Original title: Japan will lose 90 billion yen in ticket revenue when considering the “no audience” scheme for the Tokyo Olympics
According to a number of Japanese government sources, due to the aggravation of the epidemic, the Japanese government is discussing the possibility of hosting this summer’s Tokyo Olympic Games and Paralympic Games in the form of no spectators. At present, the program is under discussion within the government.
According to Kyodo News Agency on January 22, the Japanese government is currently discussing three options: no audience, no ceiling and 50% audience. It is hoped that while giving priority to ensuring the safety of athletes and people related to the Olympic Games, it will avoid canceling or delaying the Olympic Games again, so as to reduce the negative impact on Kan Yiwei’s government.
It is reported that covid-19 is difficult to be settled by summer before government officials believe that the Olympic Games will be more difficult to set up without a ceiling.
On September 19 last year, the Japanese government relaxed the number of entrants to major events, such as professional sports events, to 50% of the capacity. But with Japan’s emergency manifesto issued again this month, the admission criteria for events in the relevant regions have again become strict – with a ceiling of 5000 and less than 50% of the capacity.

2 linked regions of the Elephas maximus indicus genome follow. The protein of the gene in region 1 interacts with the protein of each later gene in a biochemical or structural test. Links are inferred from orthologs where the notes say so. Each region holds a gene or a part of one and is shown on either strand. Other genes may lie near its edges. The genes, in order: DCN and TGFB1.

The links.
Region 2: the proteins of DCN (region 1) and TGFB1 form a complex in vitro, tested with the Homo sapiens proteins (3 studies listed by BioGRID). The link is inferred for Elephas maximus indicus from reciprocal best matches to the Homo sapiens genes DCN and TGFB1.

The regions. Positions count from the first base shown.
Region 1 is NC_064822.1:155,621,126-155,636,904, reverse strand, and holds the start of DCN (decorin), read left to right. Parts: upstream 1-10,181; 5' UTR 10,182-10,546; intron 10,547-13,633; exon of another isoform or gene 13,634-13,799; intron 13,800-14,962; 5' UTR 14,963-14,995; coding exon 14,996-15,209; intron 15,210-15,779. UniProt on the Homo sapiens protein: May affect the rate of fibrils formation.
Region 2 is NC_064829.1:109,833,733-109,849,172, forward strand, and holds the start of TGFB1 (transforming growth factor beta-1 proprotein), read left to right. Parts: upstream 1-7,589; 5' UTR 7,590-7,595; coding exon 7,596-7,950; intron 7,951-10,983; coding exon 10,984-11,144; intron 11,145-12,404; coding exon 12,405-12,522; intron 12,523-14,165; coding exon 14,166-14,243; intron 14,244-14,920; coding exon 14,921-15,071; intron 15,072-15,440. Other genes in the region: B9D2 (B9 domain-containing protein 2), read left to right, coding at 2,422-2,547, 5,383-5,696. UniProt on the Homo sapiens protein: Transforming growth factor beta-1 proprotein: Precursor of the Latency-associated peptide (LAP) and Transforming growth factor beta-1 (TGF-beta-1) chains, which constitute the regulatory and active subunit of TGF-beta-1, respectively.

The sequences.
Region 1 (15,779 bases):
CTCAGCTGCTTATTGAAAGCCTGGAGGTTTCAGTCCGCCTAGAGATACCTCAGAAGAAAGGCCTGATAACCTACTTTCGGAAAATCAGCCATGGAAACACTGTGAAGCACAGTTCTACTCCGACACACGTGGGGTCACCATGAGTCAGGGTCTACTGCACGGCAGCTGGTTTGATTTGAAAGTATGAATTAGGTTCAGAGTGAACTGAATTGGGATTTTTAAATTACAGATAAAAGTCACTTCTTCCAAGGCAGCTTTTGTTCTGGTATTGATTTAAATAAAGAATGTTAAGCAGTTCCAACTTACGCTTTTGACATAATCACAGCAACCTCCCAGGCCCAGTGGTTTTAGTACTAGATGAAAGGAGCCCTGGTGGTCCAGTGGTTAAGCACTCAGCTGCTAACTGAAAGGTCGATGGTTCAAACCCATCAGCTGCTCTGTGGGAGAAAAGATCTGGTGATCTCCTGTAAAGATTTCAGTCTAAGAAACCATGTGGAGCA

It is estimated that 90 billion yen (about 5.6 billion yuan) of ticket revenue will be lost if it takes the form of empty space.
International Olympic Committee President Bach said in an interview with Kyodo News Agency on the 21st, “there is no doubt that safety should be put in the first place.” at the same time, he did not deny the possibility of holding empty venues or limiting the number of spectators.
The Daily Telegraph reported that the International Olympic Committee is working with the World Health Organization to vaccinate all Tokyo Olympic athletes, especially those whose countries have not started mass vaccination programs. According to the source, there is no sign that athletes can be vaccinated prior to high-risk groups, but letting athletes “jump in the queue” is still likely to cause moral controversy.